There are obvious questions and concerns about the use of this technology, and not just at the professional level. Wearables can be found at all levels of sports and athletic activities, including at colleges and high schools. At the professional level, the NFL is unique in that it allows teams to use the chip data during contract negotiations. However, players do not have full access to this information, unless specifically granted by individual teams. This is important since there is much debate over who truly owns this data. And, for a variety of reasons, players and athletes want to know where their information is stored, how it is stored, whether and how it might be used and disclosed, who has access to it, and what safeguards are in place to protect it. Major League Baseball and the Players Association added Attachment 56 to the 2017-2021 Collective Bargaining Agreement to address some of these concerns. But, again, these and other questions are not unique to professional ball players.

See the source imageWith devices ranging from wearable monitors to clothing and equipment with embedded sensors, professional teams, colleges and universities, local school districts, and other sports and athletic institutions, as well as the companies that provide the wearables, can now collect massive amounts of data such as an athlete’s heart rate, glucose level, breathing, gait, strain, or fatigue. On the surface, this data may relate to an athlete’s performance and overall wellness, which may be somewhat apparent to onlookers without the aid of the device. However, alone or aggregated, the data may reveal more sensitive personal information relating to the athlete’s identity, location, or health status, information that cannot be obtained just by closely observing the individual. When organizations collect, use, share, or store this data, it creates certain privacy and security risks and numerous international, federal, and state data protection laws may apply. Any sports or athletic organization that develops a wearable device program, or has reason to believe that these devices are being used by coaches and others to collect similar data, should be mindful of these risks and regulatory issues.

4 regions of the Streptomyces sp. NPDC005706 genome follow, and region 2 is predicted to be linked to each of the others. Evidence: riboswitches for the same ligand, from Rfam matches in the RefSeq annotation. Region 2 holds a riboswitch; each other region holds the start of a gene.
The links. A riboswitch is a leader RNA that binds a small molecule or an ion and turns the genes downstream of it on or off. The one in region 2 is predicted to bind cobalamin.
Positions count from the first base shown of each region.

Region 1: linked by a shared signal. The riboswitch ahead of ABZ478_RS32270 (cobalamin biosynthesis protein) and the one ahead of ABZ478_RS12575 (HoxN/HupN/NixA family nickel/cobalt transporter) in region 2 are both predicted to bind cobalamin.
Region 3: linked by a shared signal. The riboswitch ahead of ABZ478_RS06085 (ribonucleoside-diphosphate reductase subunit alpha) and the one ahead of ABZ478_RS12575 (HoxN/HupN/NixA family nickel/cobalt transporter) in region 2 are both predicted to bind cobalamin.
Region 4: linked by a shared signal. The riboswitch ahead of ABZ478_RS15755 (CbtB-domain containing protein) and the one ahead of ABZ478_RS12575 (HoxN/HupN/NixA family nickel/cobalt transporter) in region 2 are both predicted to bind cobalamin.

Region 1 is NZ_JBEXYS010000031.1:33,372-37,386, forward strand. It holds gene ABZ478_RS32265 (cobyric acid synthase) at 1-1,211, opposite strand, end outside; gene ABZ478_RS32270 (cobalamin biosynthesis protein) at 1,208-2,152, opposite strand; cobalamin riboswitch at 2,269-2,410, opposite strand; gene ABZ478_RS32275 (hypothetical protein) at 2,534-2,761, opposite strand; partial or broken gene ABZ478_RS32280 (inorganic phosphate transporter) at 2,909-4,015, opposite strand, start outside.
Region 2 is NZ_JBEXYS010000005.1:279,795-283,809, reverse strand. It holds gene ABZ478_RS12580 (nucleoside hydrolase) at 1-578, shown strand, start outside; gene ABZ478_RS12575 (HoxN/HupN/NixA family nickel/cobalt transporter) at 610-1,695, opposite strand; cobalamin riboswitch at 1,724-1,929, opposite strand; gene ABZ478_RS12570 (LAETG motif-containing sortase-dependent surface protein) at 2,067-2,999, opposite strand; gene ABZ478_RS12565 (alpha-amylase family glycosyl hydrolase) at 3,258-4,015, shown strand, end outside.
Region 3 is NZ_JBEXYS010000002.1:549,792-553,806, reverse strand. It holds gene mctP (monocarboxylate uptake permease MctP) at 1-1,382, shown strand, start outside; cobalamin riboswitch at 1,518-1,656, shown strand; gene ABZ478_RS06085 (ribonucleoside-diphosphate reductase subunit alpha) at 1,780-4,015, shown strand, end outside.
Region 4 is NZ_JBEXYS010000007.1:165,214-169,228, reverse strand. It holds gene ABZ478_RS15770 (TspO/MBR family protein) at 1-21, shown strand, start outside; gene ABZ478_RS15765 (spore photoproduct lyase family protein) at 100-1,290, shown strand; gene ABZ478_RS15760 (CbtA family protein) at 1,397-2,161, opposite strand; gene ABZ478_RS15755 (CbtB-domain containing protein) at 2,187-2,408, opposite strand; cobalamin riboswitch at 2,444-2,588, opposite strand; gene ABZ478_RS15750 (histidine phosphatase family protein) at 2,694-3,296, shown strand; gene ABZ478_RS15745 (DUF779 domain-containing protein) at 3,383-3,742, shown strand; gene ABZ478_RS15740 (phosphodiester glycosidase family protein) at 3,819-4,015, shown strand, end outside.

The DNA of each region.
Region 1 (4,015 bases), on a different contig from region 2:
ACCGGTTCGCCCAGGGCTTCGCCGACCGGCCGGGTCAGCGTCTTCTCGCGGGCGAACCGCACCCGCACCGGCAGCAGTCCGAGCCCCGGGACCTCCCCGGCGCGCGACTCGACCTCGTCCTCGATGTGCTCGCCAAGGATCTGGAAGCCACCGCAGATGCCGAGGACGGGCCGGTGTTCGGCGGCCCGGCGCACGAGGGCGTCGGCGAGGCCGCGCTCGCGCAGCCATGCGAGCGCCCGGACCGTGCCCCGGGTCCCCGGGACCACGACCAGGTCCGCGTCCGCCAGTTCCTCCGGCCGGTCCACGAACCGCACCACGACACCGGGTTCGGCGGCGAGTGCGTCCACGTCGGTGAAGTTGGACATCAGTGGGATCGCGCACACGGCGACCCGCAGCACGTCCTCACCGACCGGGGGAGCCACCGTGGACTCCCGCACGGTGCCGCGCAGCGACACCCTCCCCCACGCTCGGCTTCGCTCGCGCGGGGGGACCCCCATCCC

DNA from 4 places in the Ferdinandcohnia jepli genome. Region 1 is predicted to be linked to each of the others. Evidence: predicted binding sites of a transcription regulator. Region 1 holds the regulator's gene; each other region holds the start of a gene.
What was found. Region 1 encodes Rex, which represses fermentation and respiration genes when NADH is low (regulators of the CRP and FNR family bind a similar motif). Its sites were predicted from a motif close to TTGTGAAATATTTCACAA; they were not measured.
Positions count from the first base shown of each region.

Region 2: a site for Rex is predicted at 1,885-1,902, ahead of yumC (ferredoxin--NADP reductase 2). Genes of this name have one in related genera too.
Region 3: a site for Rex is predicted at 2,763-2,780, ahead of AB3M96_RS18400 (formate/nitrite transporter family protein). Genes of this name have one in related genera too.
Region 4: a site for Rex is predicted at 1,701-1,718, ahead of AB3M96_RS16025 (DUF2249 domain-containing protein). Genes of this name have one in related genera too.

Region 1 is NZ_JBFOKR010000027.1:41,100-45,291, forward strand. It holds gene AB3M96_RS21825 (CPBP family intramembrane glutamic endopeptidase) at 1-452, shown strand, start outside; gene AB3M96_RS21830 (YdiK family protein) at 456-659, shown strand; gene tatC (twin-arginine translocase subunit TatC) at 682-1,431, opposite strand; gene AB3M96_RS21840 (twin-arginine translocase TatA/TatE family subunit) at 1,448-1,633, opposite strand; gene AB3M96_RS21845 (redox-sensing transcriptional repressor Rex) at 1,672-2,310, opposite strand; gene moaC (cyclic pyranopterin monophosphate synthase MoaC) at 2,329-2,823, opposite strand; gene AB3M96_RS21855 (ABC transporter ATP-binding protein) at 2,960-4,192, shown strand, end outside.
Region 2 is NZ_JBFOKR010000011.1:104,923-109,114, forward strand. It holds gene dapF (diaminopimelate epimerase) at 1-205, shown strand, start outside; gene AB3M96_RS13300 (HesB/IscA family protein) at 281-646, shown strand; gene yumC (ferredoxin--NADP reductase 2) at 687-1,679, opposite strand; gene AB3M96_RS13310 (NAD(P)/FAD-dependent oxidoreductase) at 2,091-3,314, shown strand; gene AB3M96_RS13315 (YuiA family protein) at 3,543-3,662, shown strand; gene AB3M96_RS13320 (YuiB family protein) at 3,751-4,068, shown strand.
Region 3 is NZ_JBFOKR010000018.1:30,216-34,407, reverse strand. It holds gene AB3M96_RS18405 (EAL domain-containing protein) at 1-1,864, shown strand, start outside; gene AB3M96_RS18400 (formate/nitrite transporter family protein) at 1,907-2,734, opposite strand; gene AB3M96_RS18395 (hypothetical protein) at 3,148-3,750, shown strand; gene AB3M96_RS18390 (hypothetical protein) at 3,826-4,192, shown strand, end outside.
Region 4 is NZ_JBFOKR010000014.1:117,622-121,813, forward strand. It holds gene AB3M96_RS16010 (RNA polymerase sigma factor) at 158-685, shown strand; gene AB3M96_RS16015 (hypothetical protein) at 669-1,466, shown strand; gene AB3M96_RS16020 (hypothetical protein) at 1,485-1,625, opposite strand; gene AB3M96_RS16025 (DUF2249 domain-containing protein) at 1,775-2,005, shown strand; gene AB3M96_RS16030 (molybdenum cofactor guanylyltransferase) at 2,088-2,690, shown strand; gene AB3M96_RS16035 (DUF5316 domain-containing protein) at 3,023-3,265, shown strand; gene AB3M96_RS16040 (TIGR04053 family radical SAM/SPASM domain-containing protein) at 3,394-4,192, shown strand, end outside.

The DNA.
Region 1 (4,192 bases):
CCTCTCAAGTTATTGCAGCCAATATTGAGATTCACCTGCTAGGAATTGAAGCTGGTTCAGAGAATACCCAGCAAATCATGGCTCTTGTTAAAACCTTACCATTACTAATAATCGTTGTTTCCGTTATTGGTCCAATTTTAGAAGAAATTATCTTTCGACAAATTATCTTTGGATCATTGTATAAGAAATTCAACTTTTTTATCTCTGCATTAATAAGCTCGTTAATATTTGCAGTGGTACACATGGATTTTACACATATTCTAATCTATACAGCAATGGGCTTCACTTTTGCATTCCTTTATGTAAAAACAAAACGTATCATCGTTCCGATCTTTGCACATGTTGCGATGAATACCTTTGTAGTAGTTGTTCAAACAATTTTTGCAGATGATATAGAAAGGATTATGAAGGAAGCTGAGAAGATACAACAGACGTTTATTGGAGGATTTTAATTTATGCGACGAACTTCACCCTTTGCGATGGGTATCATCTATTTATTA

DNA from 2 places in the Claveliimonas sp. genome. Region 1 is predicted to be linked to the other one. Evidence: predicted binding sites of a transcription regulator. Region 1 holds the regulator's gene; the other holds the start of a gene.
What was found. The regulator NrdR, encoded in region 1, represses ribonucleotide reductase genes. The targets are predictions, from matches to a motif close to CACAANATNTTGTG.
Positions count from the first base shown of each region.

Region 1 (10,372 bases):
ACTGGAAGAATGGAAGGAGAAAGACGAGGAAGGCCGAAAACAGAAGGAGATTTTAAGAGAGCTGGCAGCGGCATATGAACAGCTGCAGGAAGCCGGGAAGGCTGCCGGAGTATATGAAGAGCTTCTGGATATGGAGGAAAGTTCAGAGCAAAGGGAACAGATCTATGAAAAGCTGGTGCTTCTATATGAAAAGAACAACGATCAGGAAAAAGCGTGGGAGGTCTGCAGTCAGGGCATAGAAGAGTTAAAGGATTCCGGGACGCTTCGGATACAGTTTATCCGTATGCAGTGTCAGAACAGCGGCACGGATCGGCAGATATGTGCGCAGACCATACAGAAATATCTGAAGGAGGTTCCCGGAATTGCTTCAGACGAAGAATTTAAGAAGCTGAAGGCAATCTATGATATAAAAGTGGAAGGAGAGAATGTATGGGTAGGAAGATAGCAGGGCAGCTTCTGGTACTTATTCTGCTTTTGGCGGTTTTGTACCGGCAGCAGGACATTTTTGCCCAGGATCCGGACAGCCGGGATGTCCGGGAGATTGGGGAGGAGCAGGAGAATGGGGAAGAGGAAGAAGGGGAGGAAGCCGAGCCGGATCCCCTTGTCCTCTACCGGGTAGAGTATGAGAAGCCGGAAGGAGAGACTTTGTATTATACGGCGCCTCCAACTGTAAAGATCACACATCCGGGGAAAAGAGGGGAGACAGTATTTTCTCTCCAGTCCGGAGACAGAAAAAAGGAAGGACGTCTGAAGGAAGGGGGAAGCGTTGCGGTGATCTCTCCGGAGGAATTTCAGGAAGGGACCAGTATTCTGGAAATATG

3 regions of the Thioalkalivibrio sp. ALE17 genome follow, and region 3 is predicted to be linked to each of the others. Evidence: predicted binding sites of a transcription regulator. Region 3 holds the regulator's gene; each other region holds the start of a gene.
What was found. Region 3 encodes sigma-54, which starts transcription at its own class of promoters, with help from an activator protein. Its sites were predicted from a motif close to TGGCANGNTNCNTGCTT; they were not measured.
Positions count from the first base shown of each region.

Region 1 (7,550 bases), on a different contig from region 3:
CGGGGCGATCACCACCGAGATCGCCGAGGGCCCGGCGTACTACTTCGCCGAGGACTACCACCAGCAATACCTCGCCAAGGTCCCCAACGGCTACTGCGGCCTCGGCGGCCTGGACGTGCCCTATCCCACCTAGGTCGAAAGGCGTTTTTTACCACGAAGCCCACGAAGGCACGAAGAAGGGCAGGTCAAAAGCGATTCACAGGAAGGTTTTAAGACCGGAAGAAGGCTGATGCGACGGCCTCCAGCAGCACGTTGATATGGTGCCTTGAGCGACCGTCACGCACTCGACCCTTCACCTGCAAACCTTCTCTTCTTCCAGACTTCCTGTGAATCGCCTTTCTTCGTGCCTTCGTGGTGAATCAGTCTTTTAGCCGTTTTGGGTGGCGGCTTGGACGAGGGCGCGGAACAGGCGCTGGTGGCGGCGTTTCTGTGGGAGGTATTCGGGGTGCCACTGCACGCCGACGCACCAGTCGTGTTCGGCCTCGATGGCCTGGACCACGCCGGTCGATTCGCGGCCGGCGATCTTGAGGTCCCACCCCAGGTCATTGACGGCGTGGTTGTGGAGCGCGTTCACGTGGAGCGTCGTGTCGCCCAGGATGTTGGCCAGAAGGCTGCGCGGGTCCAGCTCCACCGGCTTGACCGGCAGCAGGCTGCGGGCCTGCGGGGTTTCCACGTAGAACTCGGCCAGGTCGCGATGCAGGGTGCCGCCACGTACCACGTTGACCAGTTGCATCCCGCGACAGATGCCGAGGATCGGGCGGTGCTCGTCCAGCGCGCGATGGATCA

Below is a non-exhaustive list of some of these laws:
Continue Reading As Wearable Technology Booms, Sports and Athletic Organizations at all Levels Face Privacy Concerns

On February 25, 2019, the Third Circuit held that a New Jersey engineering firm that monitored its former employees’ social media accounts was not barred from winning an injunction to prevent four former employees from soliciting firm clients and destroying company information.

In this case, several employees left the engineering firm to start two competing